Thursday, January 24, 2013

Volunteer Blood Donor Month

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By Nurse Diane

When I was in high school, the blood mobile came to the school for donations.  Nearly everyone who was 18 went to donate because it was a free pass out of class. I was no exception.  When it was my turn to go, I was a little apprehensive, not being one to like being stuck with needles.  Since my veins aren't the best in the world, when I was a baby I had to have an iv surgically inserted in my ankle due to lack of veins, it took several attempts to have the needle stuck in my arms so I could donate.  In fact, every one of the workers there took a turn sticking me.  When they finally struck blood, I only filled a half bag before the well ran dry.  Not only could they not use my blood, but they wouldn’t give it back, and made me go right back to class, without any punch and cookies!

I am the exception, not the rule.  Donating blood is an easy, relatively painless procedure.  And sometimes you even get a free shirt or other gift.
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Since 1970 January has been Volunteer Blood Donor Month.  This month was chosen for many reasons.  Blood donations are the lowest during this month.  With bad weather, holiday schedules, colds or other illnesses keep people home and even the routine volunteers fail to keep appointments to donate.  Icy roads or other accidents also make January one of the busiest times to need blood.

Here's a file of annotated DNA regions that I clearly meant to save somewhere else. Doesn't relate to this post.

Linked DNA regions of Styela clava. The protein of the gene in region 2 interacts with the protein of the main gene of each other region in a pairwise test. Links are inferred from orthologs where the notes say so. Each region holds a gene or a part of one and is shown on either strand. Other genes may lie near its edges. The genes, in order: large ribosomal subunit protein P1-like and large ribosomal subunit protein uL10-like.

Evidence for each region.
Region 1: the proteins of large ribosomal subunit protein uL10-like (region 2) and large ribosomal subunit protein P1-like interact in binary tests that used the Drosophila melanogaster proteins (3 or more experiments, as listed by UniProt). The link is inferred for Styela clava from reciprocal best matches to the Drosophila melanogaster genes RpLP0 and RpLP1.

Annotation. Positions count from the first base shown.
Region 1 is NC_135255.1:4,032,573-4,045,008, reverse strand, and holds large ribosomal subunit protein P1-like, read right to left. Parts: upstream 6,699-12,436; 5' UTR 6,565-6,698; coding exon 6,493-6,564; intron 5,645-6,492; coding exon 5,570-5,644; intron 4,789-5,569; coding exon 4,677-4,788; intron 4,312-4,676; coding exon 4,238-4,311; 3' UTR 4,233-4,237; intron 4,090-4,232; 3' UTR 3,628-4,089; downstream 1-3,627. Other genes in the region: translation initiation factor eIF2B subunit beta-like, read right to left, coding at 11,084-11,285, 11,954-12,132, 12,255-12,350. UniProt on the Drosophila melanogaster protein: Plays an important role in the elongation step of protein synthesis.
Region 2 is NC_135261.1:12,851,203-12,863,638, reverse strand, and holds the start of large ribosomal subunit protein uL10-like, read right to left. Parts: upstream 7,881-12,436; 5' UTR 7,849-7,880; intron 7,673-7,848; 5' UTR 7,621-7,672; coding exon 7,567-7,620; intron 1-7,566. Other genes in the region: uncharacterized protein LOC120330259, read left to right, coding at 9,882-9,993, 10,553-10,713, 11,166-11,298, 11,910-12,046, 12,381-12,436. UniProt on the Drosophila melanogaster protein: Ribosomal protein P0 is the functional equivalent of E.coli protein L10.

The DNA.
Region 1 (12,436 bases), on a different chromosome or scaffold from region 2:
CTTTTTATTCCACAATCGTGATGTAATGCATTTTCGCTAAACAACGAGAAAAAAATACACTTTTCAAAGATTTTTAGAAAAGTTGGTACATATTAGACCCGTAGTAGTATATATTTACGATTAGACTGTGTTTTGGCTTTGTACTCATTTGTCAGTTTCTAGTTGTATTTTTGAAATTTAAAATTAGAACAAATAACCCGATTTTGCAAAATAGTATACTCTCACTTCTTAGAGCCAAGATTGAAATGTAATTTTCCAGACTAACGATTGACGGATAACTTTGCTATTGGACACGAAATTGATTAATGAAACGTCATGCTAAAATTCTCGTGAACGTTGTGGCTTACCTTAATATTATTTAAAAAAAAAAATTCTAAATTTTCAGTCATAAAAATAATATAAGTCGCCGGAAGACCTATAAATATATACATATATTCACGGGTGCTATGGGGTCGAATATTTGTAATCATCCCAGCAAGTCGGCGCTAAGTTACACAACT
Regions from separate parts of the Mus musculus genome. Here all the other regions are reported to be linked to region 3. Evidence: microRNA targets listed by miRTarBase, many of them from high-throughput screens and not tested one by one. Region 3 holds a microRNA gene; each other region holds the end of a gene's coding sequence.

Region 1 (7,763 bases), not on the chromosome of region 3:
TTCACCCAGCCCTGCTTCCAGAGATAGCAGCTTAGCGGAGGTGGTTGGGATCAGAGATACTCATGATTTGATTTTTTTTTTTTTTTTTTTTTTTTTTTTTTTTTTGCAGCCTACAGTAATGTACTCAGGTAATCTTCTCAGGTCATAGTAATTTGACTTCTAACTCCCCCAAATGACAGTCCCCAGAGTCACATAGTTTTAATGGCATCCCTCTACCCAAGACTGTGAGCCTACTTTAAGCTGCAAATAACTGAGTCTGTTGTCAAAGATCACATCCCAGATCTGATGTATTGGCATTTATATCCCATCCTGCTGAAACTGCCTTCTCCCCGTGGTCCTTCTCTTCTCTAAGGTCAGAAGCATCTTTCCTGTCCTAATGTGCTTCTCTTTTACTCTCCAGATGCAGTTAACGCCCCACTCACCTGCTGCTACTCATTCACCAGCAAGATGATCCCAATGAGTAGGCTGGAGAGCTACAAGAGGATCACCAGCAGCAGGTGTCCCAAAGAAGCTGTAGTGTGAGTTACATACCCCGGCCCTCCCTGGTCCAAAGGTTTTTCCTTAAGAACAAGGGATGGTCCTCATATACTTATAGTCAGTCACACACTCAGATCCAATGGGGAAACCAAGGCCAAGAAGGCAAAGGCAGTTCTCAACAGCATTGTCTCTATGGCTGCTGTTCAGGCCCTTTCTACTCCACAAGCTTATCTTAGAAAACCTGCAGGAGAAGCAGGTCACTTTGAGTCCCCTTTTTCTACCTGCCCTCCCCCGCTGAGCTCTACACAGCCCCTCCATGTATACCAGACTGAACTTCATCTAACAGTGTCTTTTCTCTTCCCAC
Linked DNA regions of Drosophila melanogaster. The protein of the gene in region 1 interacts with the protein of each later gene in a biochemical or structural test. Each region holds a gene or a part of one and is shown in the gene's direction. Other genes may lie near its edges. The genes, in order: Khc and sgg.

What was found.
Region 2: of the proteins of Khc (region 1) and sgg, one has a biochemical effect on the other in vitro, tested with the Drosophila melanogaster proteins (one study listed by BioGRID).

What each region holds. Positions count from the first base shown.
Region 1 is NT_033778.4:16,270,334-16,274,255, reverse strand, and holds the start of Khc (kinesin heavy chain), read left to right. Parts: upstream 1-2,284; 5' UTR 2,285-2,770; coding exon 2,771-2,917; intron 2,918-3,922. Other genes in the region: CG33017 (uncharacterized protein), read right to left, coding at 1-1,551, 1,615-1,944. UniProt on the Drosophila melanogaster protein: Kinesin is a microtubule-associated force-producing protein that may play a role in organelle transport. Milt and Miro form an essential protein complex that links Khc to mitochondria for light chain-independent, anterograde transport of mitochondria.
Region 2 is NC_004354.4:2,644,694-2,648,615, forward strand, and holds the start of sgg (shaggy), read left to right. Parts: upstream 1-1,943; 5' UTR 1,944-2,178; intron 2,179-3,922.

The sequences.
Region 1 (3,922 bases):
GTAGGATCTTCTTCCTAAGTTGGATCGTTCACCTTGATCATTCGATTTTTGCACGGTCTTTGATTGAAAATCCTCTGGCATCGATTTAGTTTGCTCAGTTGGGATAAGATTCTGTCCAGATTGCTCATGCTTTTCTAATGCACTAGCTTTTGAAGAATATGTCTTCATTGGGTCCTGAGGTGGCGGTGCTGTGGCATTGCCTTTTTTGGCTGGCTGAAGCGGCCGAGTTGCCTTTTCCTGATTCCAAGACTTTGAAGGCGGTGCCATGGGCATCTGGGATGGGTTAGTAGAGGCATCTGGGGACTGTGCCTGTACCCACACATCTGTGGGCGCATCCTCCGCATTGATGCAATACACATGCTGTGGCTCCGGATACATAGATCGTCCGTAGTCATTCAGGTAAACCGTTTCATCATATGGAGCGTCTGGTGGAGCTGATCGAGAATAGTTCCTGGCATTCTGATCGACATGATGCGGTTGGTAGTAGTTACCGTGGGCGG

There are a few guidelines for donating blood.  They include:
Be healthy
Be at least 17 years old in most states, or 16 years old with parental consent if allowed by state law
Weigh at least 110 lbs.

Frequency of donations:
Blood (whole blood) Every 56 days
Platelets - Every 7 days, up to 24 times / year
Plasma - Every 28 days, up to 13 times / year
Double Red Cells - Every 112 days, up to 3 times / year

Additional weight requirements apply for donors 18 years old and younger and all high school donors.
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The Red Cross urges everyone to make donating blood a priority this winter. Your help could mean hope for those in need. To find out where you can give blood and to schedule your appointment, go to or call 1-800-RED CROSS, for additional information.  If your school, church or place of employment has a blood drive, I would encourage you to participate if you are eligible.  You could save someone's life.

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